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National Climate Prediction Center forecasts warmer than usual winter for tristate region

Arti Kohli of Little Neck cleans snow from

Arti Kohli of Little Neck cleans snow from her car in Great Neck after a storm in February.   Credit: Newsday/William Perlman

The tristate area should be warmer than normal this winter, which also likely means less snow, national forecasters said on Thursday.

The weather phenomenon La Nina, in play for a second year in a row, is one major reason, the forecasters said. It pushes the jet stream North and helps steer storms away from the Eastern Seaboard.

"During La Nina, on average, the storm track is shifted a little further inland," Jon Gottschalck, chief of the Operational Prediction Branch at NOAA’s Climate Prediction Center, told reporters in a webinar.

What to know 

  • This winter should be warmer than normal in the tristate region, national forecasters said.
  • One major reason is the weather phenomenon La Nina, which is in play for a second year and helps steer storms away from the Eastern Seaboard.
  • There could be less snow but forecasters say there is still a chance for major storms in the region.

But he added: "It doesn’t rule out a major blizzard; we have had major blizzards in the Northeast during La Nina. That is more related to the variability in the pattern at that given time."

The latest predictions from the National Oceanic and Atmospheric Administration spring in part from its increasing certainty, a high 87%, that La Nina weather conditions will last from December to February.

Officially, the chances that the tristate area will be warmer than usual are 40% to 50%, NOAA said in its new three-month outlook.

The same holds true for a broad swath of the nation, stretching diagonally from Maine to the southern tip of California. The South also should be warmer, the Northwest chillier.

The outlook is slightly different when it comes to precipitation: There are equal chances of above, normal or below levels for the tristate area, and much of the rest of the country, NOAA said in a statement.

Much of the western half of the country still will be gripped by "widespread severe to exceptional drought," its statement said, with only the Pacific Northwest getting more rain than usual.

La Nina also tends to increase the number of Atlantic Basin hurricanes in the June 1 to Nov. 30 season — though it may end early this year.

"We were still going strong into early October and it just sort of sputtered," said Jase Bernhardt, assistant professor of Geology, Environment and Sustainability at Hofstra University in Hempstead.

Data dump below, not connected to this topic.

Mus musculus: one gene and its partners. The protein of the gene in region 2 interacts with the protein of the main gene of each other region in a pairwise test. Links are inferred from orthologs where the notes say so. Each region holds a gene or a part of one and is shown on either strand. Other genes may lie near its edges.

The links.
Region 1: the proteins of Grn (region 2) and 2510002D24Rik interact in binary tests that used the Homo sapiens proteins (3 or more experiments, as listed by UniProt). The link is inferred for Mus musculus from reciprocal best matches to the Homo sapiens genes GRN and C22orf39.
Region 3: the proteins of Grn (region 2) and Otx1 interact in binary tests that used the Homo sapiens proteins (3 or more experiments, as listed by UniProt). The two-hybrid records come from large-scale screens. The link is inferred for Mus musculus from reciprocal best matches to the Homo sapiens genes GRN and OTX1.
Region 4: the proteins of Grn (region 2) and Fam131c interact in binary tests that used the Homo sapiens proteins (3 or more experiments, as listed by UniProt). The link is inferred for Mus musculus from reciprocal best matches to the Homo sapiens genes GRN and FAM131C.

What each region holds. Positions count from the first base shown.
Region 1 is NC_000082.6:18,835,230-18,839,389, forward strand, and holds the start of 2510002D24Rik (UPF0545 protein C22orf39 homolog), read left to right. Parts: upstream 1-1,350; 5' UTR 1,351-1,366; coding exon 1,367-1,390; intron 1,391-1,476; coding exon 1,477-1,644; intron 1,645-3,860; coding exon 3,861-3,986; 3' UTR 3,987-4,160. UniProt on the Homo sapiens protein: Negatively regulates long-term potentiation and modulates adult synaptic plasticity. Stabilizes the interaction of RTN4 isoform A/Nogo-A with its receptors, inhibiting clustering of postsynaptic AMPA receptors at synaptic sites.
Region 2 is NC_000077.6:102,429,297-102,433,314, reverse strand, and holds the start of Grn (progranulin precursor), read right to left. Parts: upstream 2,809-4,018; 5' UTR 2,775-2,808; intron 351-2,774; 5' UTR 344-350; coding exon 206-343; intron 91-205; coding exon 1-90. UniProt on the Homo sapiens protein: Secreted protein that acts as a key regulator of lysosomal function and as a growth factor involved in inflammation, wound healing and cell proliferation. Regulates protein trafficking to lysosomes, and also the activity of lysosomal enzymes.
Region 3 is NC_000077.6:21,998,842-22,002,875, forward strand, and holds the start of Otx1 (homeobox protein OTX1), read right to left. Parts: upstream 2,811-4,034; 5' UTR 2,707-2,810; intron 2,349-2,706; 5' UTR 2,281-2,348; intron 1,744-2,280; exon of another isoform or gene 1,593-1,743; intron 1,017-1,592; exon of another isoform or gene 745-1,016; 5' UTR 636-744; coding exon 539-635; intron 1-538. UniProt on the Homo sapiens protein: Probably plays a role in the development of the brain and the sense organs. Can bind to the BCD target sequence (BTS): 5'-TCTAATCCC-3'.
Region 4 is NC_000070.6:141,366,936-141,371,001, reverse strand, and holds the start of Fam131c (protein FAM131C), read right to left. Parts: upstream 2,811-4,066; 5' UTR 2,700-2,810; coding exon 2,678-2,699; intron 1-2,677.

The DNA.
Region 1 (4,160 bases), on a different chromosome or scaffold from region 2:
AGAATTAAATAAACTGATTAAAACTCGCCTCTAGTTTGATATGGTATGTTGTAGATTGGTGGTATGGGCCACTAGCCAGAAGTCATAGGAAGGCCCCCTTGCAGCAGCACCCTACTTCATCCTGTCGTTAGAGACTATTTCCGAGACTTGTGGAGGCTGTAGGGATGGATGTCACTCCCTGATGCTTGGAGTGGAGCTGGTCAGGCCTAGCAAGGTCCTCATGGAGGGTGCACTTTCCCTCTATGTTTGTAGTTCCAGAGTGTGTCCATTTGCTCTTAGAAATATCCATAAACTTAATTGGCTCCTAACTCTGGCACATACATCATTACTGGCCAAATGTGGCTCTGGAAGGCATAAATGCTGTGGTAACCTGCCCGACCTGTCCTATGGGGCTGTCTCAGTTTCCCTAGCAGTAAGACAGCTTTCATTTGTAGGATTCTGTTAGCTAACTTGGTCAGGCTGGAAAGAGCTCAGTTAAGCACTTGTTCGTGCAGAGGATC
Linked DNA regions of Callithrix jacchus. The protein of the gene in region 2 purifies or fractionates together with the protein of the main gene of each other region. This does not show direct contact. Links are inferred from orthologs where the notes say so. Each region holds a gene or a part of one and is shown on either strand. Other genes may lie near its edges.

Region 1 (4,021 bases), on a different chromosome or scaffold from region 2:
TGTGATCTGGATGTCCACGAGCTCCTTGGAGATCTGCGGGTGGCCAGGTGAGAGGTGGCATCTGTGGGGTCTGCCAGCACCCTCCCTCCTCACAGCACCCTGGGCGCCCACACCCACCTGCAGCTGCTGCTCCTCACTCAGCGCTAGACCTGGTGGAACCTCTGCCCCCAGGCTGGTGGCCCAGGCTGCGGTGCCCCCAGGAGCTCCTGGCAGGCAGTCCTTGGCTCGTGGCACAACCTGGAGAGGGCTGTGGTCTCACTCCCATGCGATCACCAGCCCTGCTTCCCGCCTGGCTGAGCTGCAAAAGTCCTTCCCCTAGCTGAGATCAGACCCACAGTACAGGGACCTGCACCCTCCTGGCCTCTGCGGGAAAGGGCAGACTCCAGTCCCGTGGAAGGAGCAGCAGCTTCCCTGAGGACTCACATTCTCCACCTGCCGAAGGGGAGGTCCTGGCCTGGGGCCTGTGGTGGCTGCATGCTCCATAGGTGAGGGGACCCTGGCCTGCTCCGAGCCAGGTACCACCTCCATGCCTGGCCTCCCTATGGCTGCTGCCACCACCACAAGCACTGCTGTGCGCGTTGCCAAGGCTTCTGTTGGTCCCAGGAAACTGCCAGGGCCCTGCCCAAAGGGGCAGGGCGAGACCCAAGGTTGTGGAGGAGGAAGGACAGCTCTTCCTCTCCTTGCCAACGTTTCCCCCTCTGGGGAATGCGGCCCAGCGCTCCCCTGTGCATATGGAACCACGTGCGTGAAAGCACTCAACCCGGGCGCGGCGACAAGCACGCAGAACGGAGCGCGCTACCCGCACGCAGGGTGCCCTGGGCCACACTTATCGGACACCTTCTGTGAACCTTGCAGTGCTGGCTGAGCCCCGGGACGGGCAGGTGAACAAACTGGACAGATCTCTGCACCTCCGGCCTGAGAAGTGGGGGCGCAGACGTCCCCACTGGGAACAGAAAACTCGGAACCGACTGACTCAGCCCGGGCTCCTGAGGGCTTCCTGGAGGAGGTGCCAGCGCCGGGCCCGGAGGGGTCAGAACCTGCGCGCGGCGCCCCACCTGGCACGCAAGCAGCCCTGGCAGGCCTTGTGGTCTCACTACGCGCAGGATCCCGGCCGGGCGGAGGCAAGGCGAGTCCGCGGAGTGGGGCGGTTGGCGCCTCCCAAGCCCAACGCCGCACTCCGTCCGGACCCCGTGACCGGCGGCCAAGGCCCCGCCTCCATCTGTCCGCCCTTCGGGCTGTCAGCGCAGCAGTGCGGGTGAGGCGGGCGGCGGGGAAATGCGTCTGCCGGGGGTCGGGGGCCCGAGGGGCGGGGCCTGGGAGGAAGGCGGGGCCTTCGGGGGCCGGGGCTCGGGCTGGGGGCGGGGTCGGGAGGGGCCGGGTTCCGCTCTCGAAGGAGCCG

The two deadly late August and early September hurricanes, Henri and Ida, were followed by Hurricane Sam and Tropical Storm Victor, which both stayed out to sea.

The Atlantic Basin hurricane season tends to peak around Sept. 10, another reason Superstorm Sandy of 2012, which hit in mid-October, was such an outlier, he said.

A cooling ocean likely is driving the latest pause, Bernhardt explained, as hurricanes are fueled by warm, moisture-rich air.

This is the second lull this year; the first, in mid-July, was caused by a plume of Saharan dust that blew across the Atlantic, robbing possible storms of water vapors.

La Nina arises in the Pacific, when the equator's easterly trade winds strengthen, pushing the surface waters toward Asia. That allows the bottom, the coldest levels of the ocean, to rise to the surface off South America’s west coast.

Those cooler ocean waters tend to weaken wind shear, changes in its speed and direction, which if powerful, can erode and even blast hurricanes apart.

Because La Nina pushes the jet stream north, toward the West Coast, that flow of air becomes less effective at blocking hurricanes than when it blows directly from the east to the west, explained Bernhardt.

The jet stream’s altered route frees hurricanes to travel up from the Gulf Coast to the Ohio Valley and Great Lakes, instead of the East Coast, experts say.

In contrast, La Nina’s opposite, El Nino, can curb storms, as it drives the jet much farther south, into northern Florida and the Gulf of Mexico, according to NOAA.

El Nino arises when easterly trade winds weaken — or even change direction. So less of the ocean’s cooler bottom waters rise to the surface off western South America. And that warmer water can, NOAA says, "slosh" toward the eastern Pacific.

La Nina and El Nino occur thousands of miles away, but their effects are so wide-ranging because the Pacific is the world's biggest ocean, Bernhardt noted. Still, the impact is most pronounced farther west, the forecasters agreed.

And right now, with global warming raising the Pacific's average sea surface temperatures, no end is seen to the shifting between La Nina and El Nino.

Quoting a recent report by the Intergovernmental Panel on Climate Change, NOAA said that study found "it is virtually certain that the El Nino — Southern Oscillation (ENSO) will remain the dominant mode of interannual variability in a warmer world."

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